Dr. Parker is very kind but gets down to business, reviewing her family and personal history and performing a pelvic examination. She explains to Ms. Manning that more testing is needed to see the extent of surgery required and if additional treatment with chemotherapy or radiation might be needed as well as to measure her baseline health.
Dr. Parker orders a CT of the chest, abdomen, and pelvis as well as an EKG, a complete blood count (CBC), comprehensive metabolic panel (CMP) and coagulation profile.
Ms. Manning follows up the next week where she receives further bad news. There is a 3 x 2 cm lesion in a lobe of the liver concerning for possible metastatic disease, as well as heterogeneous enhancing mass of the lower uterine segment extending into the endocervix and overall uterine enlargement. Dr. Parker shows Ms. Manning images from her CT scan that show the abnormal appearance of her uterus.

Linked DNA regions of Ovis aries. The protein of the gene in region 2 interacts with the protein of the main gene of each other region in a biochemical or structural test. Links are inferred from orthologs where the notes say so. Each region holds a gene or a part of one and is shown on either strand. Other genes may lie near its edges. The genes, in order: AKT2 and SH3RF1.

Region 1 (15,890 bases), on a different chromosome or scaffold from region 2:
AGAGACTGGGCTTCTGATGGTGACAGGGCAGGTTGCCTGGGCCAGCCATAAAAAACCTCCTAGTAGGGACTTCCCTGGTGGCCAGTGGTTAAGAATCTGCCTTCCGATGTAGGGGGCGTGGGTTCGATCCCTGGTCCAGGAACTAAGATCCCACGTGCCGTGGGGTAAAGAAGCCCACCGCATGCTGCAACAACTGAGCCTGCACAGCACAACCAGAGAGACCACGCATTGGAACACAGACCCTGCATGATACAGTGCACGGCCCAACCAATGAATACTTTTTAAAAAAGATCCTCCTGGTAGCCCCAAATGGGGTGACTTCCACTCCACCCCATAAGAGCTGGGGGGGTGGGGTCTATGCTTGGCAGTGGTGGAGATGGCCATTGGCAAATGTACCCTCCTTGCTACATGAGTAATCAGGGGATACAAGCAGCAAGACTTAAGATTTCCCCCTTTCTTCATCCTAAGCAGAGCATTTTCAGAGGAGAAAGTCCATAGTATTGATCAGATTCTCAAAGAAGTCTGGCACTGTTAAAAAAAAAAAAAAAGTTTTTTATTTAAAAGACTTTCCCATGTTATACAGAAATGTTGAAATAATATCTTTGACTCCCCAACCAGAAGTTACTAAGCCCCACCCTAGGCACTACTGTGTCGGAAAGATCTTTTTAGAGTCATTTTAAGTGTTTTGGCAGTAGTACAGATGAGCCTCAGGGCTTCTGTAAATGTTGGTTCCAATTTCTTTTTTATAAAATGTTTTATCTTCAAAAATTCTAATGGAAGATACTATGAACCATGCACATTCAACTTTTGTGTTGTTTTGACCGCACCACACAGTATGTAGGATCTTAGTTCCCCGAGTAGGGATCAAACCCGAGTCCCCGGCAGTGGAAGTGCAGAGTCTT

She also notes that Ms. Manning has a microcytic anemia, with a hemoglobin of 9.5 and an MCV of 67. Review of prior blood work from two years ago shows this is a new finding. She tells Ms. Manning that since she has a normal diet and no history of heavy periods or other source of blood loss, she wants her to get an evaluation by a gastroenterologist, Dr. Frazier, before any surgery is planned.
Dr. Frazier performs an esophagogastroduodenoscopy (EGD) and a colonoscopy the following week which revealed a 3cm partially-obstructing mass of the mid-descending colon, but no other abnormalities. The gastroenterologist orders a CAE level and refers her to Dr. Snell, a general surgeon, to follow up on the results and plan a possible surgery in conjunction with Dr. Parker.
Dr. Frazier calls Ms. Manning 2 days later and confirms that the biopsy returned positive for a low-grade adenocarcinoma of the colon and that her CAE level is 7.6ng/mL (normal range is 0-2.5ng/mL). He tells her this means she has an additional diagnosis of a second cancer and that he is very concerned about the lesion in her liver possibly being a metastatic colon cancer. Ms. Manning is devastated. Dr. Parker and Dr. Snell discuss Ms. Manning’s care and present a plan for a team surgery that will consist of a hysterectomy, bilateral salpingo-oophorectomy, partial colectomy with temporary colostomy, liver biopsy and abdominal cavity and lymph node exploration. Ms. Manning consents and undergoes surgery two weeks later, 9 weeks after her initial visit to the OB/GYN.